+44 (0)204 599 8335
Chat with us
27 DEC 2021
by Gala Radinovic
Back in eighth grade, I clearly recall my English teacher telling me that if I want to be amongst the top 1% of intellectuals in the world, I need to be reading at least one book a month outside of the reading that is regularly expected of me as a student. While my teacher failed to divulge the source of this information, it is a habit I eagerly stuck to and upon graduating top of my class and having achieved a perfect score in my IB English HL exam, as well as successfully minored in English at an Ivy League school, I am happy to give credit where it is due. Fancy statistics aside, reading does provide numerous benefits—from the obvious growth of reading and comprehension levels to having a positive effect upon writing abilities, expansion of vocabulary and general knowledge, and an improvement in empathy, wellbeing, and understanding of oneself and others.
We read a lot every single day when you really think about it—be it the signs on the road, the text message on your phone, or assignments you have to complete. However, just being surrounded by text is not necessarily going to help your son/daughter achieve the reading skills which an elite university would one day expect of them. I invite you to think about reading the way you would about your diet—what is the quality, quantity, and nature of your child’s reading? What are they consuming and how will it impact them in the future?
Obviously we are spoilt for choice with this “reading diet” and another challenge is choosing something in the age of abundance. Definitely begin with something your child is interested in—be it a book about coding if their desire is to one day build a robot, a biography of their favorite athlete, or a fantasy if they are the escapist type. As for children that are not readers, start with something visual such as comic books or encourage them to read a newspaper article every day as over the course of a month, it will add up!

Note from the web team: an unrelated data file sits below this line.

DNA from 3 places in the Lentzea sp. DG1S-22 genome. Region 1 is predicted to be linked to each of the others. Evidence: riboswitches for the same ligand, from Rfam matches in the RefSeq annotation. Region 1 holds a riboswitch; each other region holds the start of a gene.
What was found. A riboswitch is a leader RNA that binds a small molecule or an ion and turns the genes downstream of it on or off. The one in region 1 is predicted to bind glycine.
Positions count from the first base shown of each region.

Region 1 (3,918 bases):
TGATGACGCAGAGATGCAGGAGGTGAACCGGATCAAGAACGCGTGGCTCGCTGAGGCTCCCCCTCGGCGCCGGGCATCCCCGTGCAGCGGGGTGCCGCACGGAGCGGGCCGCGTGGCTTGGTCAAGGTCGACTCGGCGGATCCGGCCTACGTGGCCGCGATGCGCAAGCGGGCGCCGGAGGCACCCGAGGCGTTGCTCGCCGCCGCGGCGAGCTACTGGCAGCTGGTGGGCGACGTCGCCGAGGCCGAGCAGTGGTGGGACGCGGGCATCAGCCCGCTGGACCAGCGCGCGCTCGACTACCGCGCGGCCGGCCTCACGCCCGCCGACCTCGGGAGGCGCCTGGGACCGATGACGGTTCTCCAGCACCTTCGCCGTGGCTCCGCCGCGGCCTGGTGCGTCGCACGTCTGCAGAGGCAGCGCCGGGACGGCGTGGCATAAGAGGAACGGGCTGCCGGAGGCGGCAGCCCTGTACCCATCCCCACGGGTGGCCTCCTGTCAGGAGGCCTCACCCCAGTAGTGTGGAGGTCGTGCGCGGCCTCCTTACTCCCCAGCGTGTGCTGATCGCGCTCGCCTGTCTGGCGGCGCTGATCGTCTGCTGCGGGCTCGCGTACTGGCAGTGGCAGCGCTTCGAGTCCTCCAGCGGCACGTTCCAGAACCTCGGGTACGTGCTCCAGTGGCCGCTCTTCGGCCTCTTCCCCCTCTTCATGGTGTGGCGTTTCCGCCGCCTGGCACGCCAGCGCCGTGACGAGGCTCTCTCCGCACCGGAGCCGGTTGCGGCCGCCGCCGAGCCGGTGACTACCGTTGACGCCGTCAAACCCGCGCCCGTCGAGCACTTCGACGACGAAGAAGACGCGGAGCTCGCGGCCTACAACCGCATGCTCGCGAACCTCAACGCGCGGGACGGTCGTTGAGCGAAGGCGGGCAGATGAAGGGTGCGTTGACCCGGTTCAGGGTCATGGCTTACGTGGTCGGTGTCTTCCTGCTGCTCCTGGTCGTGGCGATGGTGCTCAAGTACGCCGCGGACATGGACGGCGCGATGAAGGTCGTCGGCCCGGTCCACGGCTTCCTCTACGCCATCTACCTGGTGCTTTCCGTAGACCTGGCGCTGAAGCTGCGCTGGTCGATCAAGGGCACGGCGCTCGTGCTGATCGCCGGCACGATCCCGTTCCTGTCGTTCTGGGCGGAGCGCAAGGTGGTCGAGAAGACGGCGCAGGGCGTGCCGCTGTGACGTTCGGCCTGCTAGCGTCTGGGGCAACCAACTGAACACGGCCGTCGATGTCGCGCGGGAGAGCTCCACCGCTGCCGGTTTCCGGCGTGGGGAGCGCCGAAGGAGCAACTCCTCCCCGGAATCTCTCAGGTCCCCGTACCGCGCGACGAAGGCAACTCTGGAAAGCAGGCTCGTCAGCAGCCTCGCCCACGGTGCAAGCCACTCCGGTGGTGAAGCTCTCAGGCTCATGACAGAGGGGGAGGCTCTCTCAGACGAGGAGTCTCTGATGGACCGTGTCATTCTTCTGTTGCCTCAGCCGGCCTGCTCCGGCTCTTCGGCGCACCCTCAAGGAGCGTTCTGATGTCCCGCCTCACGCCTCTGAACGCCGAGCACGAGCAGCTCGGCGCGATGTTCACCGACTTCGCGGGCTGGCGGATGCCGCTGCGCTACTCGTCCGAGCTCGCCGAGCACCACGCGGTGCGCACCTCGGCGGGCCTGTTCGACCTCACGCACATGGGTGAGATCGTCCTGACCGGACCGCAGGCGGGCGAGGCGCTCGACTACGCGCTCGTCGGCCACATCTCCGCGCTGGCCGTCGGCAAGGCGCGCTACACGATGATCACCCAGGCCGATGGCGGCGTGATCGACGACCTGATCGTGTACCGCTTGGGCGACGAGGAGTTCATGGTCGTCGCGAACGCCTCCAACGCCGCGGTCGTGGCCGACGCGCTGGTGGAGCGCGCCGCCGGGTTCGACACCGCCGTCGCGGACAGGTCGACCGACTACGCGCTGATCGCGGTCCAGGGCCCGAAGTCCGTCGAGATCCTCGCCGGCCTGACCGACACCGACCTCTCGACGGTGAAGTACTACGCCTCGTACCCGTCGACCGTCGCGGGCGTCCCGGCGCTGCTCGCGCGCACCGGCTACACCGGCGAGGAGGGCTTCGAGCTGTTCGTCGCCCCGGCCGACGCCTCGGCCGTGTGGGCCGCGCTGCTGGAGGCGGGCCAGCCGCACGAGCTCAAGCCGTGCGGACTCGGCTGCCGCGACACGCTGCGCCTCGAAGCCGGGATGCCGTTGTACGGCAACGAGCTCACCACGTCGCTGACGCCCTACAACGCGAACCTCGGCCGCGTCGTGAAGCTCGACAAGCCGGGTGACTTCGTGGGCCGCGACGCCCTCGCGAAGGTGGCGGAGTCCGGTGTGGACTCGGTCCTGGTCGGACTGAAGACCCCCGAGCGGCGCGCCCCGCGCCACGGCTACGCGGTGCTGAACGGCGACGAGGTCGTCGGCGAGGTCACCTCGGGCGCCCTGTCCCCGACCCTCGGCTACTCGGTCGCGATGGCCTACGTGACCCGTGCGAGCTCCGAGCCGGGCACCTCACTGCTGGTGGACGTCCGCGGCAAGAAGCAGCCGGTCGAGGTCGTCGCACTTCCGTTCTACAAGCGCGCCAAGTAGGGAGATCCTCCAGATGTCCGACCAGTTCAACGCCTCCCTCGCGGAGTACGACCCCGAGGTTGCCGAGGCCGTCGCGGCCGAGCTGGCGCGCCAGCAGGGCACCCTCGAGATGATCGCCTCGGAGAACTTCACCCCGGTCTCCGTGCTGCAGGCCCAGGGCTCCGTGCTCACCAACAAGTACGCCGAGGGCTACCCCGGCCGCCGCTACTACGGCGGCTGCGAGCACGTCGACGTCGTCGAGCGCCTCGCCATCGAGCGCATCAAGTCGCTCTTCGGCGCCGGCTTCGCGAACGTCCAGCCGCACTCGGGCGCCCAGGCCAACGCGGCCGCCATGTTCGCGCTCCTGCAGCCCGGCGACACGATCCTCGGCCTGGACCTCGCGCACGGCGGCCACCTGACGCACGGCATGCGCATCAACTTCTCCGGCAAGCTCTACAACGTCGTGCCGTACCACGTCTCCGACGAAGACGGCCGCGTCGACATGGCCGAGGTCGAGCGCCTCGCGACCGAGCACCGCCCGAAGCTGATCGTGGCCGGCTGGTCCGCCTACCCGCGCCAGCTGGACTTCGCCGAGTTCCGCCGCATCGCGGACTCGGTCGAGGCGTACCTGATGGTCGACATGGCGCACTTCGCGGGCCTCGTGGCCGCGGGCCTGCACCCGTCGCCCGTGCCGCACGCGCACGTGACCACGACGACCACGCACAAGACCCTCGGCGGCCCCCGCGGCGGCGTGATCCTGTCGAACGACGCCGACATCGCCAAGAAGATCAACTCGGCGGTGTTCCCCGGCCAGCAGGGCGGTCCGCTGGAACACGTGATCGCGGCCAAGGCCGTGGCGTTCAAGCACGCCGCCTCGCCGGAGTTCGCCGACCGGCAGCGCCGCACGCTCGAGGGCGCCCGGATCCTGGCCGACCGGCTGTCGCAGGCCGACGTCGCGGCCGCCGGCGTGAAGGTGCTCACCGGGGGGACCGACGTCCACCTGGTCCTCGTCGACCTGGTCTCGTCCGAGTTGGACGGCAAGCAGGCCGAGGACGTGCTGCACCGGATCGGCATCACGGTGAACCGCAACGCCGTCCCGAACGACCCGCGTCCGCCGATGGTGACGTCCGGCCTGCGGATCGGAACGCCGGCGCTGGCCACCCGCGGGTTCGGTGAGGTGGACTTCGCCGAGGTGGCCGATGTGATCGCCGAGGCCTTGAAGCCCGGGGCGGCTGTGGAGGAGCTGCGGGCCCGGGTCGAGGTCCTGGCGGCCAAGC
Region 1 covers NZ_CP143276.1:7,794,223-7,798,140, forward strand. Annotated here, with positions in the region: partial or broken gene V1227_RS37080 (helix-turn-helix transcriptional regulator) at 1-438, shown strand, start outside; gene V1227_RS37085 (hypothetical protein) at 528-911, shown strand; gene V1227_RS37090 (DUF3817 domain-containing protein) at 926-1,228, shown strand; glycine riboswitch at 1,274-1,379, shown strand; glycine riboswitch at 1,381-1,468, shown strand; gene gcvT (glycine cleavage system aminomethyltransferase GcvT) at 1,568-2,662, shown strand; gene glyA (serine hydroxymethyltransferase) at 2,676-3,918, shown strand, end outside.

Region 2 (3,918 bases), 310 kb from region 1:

Here are a few suggestions:
I hope these books are a good place for you to get started on building the home library equivalent of a fridge stocked with healthy food as far as diets and consumption is concerned. Since this December, Crimson Rise is sending out a monthly newsletter with additional reading and vocabulary recommendations which are strategist-approved and age appropriate for our Rise students so definitely keep an eye out for it. Each newsletter has a theme, five titles (a classic, a series, a non-fiction book, a recent release, and a strategist’s choice), as well as ten vocabulary words for your child to add to their vocabulary diary (all Crimson Rise students get a vocabulary list after their first handful of sessions with their strategist and are encouraged to add new words to it each month—this newsletter makes it easier for them!). It would be a great idea to read through this list each month and suggest your child to pick one of the five books as we will also be discussing them in our Rise House Community events that take place once a month. Alternatively, a monthly trip to the bookstore for them to choose a title would also be a great idea – choose one for yourself too and lead by example! 😉 You could even make it a monthly habit of an afternoon treat in a coffee shop after school where you discuss your previous month’s books with each other, then go to the bookstore to get new ones. Happy Reading!
Your friendly neighborhood Rise blogger,
Learn more about Crimson Rise’s strategic mentorship, academic support, and extracurricular coaching for young students, and request a free consultation on your child’s journey!